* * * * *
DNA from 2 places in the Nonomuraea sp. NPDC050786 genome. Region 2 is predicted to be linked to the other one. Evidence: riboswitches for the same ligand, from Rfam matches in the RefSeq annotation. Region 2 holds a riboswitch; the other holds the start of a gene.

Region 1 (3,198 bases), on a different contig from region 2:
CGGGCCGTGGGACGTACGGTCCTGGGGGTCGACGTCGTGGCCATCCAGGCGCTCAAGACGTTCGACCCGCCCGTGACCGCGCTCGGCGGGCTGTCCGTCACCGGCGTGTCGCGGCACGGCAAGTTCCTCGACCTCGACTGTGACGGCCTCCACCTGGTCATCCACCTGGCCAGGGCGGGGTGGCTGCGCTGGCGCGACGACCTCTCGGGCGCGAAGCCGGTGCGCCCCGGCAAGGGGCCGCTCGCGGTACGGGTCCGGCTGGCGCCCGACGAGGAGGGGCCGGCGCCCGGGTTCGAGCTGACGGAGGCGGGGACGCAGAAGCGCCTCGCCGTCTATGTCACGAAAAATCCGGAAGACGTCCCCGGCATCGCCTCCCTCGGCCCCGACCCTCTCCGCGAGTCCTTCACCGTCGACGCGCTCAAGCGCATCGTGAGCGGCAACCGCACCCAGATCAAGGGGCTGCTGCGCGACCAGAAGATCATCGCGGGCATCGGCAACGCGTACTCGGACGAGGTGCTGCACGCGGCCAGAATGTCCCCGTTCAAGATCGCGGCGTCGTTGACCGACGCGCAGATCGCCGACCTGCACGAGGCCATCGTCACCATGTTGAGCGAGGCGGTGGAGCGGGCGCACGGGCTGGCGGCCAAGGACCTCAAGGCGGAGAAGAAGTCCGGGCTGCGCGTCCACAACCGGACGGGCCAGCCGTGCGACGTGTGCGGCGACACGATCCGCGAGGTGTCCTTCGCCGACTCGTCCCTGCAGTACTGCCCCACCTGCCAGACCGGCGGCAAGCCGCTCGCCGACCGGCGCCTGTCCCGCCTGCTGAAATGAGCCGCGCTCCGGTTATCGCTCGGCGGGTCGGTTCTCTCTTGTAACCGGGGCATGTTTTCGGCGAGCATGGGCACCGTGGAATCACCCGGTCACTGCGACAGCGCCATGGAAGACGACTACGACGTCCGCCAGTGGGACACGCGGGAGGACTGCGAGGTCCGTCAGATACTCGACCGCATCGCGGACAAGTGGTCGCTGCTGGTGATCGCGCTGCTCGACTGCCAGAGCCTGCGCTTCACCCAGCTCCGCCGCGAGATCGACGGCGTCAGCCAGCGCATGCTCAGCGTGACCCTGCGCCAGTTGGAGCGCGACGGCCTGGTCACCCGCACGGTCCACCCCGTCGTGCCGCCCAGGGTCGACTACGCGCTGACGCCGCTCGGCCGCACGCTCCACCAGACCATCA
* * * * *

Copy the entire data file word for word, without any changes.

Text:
DNA from 2 places in the Nonomuraea sp. NPDC050786 genome. Region 2 is predicted to be linked to the other one. Evidence: riboswitches for the same ligand, from Rfam matches in the RefSeq annotation. Region 2 holds a riboswitch; the other holds the start of a gene.

Region 1 (3,198 bases), on a different contig from region 2:
CGGGCCGTGGGACGTACGGTCCTGGGGGTCGACGTCGTGGCCATCCAGGCGCTCAAGACGTTCGACCCGCCCGTGACCGCGCTCGGCGGGCTGTCCGTCACCGGCGTGTCGCGGCACGGCAAGTTCCTCGACCTCGACTGTGACGGCCTCCACCTGGTCATCCACCTGGCCAGGGCGGGGTGGCTGCGCTGGCGCGACGACCTCTCGGGCGCGAAGCCGGTGCGCCCCGGCAAGGGGCCGCTCGCGGTACGGGTCCGGCTGGCGCCCGACGAGGAGGGGCCGGCGCCCGGGTTCGAGCTGACGGAGGCGGGGACGCAGAAGCGCCTCGCCGTCTATGTCACGAAAAATCCGGAAGACGTCCCCGGCATCGCCTCCCTCGGCCCCGACCCTCTCCGCGAGTCCTTCACCGTCGACGCGCTCAAGCGCATCGTGAGCGGCAACCGCACCCAGATCAAGGGGCTGCTGCGCGACCAGAAGATCATCGCGGGCATCGGCAACGCGTACTCGGACGAGGTGCTGCACGCGGCCAGAATGTCCCCGTTCAAGATCGCGGCGTCGTTGACCGACGCGCAGATCGCCGACCTGCACGAGGCCATCGTCACCATGTTGAGCGAGGCGGTGGAGCGGGCGCACGGGCTGGCGGCCAAGGACCTCAAGGCGGAGAAGAAGTCCGGGCTGCGCGTCCACAACCGGACGGGCCAGCCGTGCGACGTGTGCGGCGACACGATCCGCGAGGTGTCCTTCGCCGACTCGTCCCTGCAGTACTGCCCCACCTGCCAGACCGGCGGCAAGCCGCTCGCCGACCGGCGCCTGTCCCGCCTGCTGAAATGAGCCGCGCTCCGGTTATCGCTCGGCGGGTCGGTTCTCTCTTGTAACCGGGGCATGTTTTCGGCGAGCATGGGCACCGTGGAATCACCCGGTCACTGCGACAGCGCCATGGAAGACGACTACGACGTCCGCCAGTGGGACACGCGGGAGGACTGCGAGGTCCGTCAGATACTCGACCGCATCGCGGACAAGTGGTCGCTGCTGGTGATCGCGCTGCTCGACTGCCAGAGCCTGCGCTTCACCCAGCTCCGCCGCGAGATCGACGGCGTCAGCCAGCGCATGCTCAGCGTGACCCTGCGCCAGTTGGAGCGCGACGGCCTGGTCACCCGCACGGTCCACCCCGTCGTGCCGCCCAGGGTCGACTACGCGCTGACGCCGCTCGGCCGCACGCTCCACCAGACCATCA